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How do firms adjust their wage bill in Belgium ? A decomposition along the intensive and extensive margins

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  • Catherine Fuss

    ()
    (National Bank of Belgium, Research Department
    Université Libre de Bruxelles)

Abstract

This paper decomposes wage bill changes at the firm level into components due to wage changes, and components due to net flows of employment. The analysis relies on an administrative employer-employee dataset of individual annual earnings matched with firms' annual accounts for Belgium over the period 1997-2001. Results point to asymmetric behaviour depending on economic conditions. On average, wage bill contractions result essentially from employment cuts in spite of wage increases. Wage growth of job stayers is moderated but still positive; and wages of entrants compared with those of incumbents are no lower. The labour force cuts are achieved through both reduced entries and increased exits. Higher exits may be due to more layoffs, especially in smaller firms, and wider use of early retirement, especially in manufacturing. In addition, the paper points up the role of overtime hours, temporary unemployment and interim workers in adapting to short-run fluctuations.

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File URL: http://www.nbb.be/doc/oc/repec/reswpp/wp127En.pdf
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Bibliographic Info

Paper provided by National Bank of Belgium in its series Working Paper Research with number 127.

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Length: 40 pages
Date of creation: Jan 2008
Date of revision:
Handle: RePEc:nbb:reswpp:200801-31

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Keywords: wages; employment flows; matched employer-employee data;

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References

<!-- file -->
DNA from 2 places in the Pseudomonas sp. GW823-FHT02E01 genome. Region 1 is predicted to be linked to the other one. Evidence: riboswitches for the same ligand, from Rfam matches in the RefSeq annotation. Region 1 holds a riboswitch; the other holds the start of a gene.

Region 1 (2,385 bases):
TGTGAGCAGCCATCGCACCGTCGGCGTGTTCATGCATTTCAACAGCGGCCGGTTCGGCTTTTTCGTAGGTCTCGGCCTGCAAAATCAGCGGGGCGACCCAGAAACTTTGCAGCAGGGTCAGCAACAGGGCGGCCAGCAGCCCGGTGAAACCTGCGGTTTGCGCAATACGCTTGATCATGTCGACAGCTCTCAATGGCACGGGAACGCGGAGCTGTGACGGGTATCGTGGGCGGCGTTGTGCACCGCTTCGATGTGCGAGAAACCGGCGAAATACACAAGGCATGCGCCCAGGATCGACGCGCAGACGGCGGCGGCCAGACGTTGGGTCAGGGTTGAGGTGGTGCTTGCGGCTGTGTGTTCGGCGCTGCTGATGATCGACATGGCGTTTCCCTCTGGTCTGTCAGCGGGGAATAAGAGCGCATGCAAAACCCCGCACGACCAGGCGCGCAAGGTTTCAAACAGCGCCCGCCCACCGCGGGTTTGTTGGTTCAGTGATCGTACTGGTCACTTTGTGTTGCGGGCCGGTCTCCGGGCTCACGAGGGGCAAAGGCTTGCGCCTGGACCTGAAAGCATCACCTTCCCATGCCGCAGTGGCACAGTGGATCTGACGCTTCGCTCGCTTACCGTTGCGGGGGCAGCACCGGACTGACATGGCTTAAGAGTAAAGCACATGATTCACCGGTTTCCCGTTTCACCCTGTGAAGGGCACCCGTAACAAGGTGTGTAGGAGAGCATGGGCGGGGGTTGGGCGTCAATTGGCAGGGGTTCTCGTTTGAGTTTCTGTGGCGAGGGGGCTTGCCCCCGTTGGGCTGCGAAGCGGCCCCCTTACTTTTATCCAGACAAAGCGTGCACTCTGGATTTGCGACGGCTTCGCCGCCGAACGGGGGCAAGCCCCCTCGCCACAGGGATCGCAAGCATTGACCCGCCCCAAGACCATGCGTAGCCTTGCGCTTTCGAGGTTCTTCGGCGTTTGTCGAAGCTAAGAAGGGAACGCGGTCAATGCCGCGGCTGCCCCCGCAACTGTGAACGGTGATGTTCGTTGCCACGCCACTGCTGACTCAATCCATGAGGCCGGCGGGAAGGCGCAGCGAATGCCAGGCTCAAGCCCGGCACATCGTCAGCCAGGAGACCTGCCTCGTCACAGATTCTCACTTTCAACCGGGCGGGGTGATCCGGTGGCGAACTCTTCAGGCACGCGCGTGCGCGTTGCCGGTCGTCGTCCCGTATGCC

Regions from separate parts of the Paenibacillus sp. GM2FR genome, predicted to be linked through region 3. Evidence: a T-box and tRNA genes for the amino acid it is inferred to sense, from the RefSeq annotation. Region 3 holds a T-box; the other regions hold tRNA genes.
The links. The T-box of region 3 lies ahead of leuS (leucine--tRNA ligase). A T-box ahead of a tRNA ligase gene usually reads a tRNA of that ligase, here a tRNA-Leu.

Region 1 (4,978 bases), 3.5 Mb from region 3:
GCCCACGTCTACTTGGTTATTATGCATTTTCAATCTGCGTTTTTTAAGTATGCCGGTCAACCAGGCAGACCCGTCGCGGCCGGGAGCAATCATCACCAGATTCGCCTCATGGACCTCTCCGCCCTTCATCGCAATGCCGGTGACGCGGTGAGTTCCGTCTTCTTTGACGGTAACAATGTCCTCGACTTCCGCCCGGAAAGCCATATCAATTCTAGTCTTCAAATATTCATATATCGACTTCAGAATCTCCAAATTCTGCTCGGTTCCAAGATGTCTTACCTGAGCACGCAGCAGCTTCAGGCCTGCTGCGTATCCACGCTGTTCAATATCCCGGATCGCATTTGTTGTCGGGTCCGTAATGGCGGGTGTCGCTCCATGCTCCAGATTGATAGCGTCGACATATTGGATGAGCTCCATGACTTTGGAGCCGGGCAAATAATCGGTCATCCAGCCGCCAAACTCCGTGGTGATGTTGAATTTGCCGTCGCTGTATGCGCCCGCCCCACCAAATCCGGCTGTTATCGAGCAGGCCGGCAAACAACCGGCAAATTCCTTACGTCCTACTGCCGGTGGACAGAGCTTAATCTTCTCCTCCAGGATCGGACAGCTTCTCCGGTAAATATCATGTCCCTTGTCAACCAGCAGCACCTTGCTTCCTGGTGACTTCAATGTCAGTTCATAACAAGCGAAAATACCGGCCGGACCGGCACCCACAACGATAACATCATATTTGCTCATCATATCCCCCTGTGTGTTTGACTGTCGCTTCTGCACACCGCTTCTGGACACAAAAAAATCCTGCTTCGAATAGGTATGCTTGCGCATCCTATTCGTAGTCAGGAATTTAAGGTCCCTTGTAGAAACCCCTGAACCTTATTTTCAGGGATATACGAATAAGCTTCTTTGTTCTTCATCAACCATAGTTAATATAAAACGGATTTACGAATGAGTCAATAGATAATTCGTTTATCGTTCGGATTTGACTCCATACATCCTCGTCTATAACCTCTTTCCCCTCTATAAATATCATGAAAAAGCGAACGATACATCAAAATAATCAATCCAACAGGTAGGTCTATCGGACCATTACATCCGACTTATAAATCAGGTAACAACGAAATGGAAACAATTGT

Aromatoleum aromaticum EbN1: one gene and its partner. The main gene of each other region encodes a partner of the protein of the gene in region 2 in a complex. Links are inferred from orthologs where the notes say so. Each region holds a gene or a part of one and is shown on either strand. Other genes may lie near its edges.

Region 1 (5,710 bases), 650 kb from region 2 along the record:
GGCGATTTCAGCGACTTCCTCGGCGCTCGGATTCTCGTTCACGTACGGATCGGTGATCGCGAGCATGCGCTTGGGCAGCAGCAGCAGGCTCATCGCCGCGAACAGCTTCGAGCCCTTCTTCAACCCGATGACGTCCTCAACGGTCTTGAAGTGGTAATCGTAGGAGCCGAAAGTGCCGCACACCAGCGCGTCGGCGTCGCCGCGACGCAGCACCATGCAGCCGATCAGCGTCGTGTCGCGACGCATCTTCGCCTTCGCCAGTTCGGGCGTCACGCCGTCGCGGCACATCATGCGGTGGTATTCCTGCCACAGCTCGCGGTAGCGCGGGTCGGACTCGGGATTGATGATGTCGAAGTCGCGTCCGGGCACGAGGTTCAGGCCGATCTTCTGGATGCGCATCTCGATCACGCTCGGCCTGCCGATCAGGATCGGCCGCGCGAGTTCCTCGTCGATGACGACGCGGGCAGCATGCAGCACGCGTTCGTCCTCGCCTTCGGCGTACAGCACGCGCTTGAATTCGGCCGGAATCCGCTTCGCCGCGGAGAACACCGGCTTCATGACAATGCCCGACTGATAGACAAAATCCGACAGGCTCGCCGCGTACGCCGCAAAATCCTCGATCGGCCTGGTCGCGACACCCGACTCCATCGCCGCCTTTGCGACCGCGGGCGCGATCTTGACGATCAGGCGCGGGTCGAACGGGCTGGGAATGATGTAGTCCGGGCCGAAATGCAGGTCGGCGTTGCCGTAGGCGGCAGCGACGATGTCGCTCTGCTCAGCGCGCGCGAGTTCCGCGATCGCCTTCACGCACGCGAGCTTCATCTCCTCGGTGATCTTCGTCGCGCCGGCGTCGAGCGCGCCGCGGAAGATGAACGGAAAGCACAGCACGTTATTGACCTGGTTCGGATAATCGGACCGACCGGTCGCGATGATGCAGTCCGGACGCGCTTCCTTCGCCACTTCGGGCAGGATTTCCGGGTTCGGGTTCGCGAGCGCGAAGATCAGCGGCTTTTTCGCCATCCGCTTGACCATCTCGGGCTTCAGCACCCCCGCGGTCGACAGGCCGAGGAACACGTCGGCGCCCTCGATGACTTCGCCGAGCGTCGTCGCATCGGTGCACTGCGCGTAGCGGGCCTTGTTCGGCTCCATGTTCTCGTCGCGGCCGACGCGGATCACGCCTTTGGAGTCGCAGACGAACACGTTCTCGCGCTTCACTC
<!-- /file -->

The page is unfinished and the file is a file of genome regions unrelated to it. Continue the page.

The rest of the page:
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  1. Ricardo J. Caballero & Eduardo Engel & John Haltiwanger, 1996. "Aggregate Employment Dynamics: Building from Microeconomic Evidence," Documentos de Trabajo 6, Centro de Economía Aplicada, Universidad de Chile.
  2. Campbell, Carl M, III & Kamlani, Kunal S, 1997. "The Reasons for Wage Rigidity: Evidence from a Survey of Firms," The Quarterly Journal of Economics, MIT Press, vol. 112(3), pages 759-89, August.
  3. Joseph G. Altonji & Paul J. Devereux, 1999. "The Extent and Consequences of Downward Nominal Wage Rigidity," NBER Working Papers 7236, National Bureau of Economic Research, Inc.
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Cited by:
  1. P. Du Caju & C. Fuss & L. Wintr, 2012. "Sectoral differences in downward real wage rigidity: workforce composition, institutions, technology and competition," Journal of Labour Market Research, Springer, vol. 45(1), pages 7-22, March.
  2. Du Caju, Philip & Fuss, Catherine & Wintr, Ladislav, 2009. "Understanding sectoral differences in downward real wage rigidity: workforce composition, institutions, technology and competition," Working Paper Series 1006, European Central Bank.
  3. Fuss, Catherine & Wintr, Ladislav, 2009. "Rigid labour compensation and flexible employment? Firm-level evidence with regard to productivity for Belgium," Working Paper Series 1021, European Central Bank.
  4. Fuss, Catherine, 2009. "What is the most flexible component of wage bill adjustment? Evidence from Belgium," Labour Economics, Elsevier, vol. 16(3), pages 320-329, June.
  5. Bergin, Adele & Kelly, Elish & McGuinness, Seamus, 2012. "Explaining Changes in Earnings and Labour Costs During the Recession," Papers EC9, Economic and Social Research Institute (ESRI).

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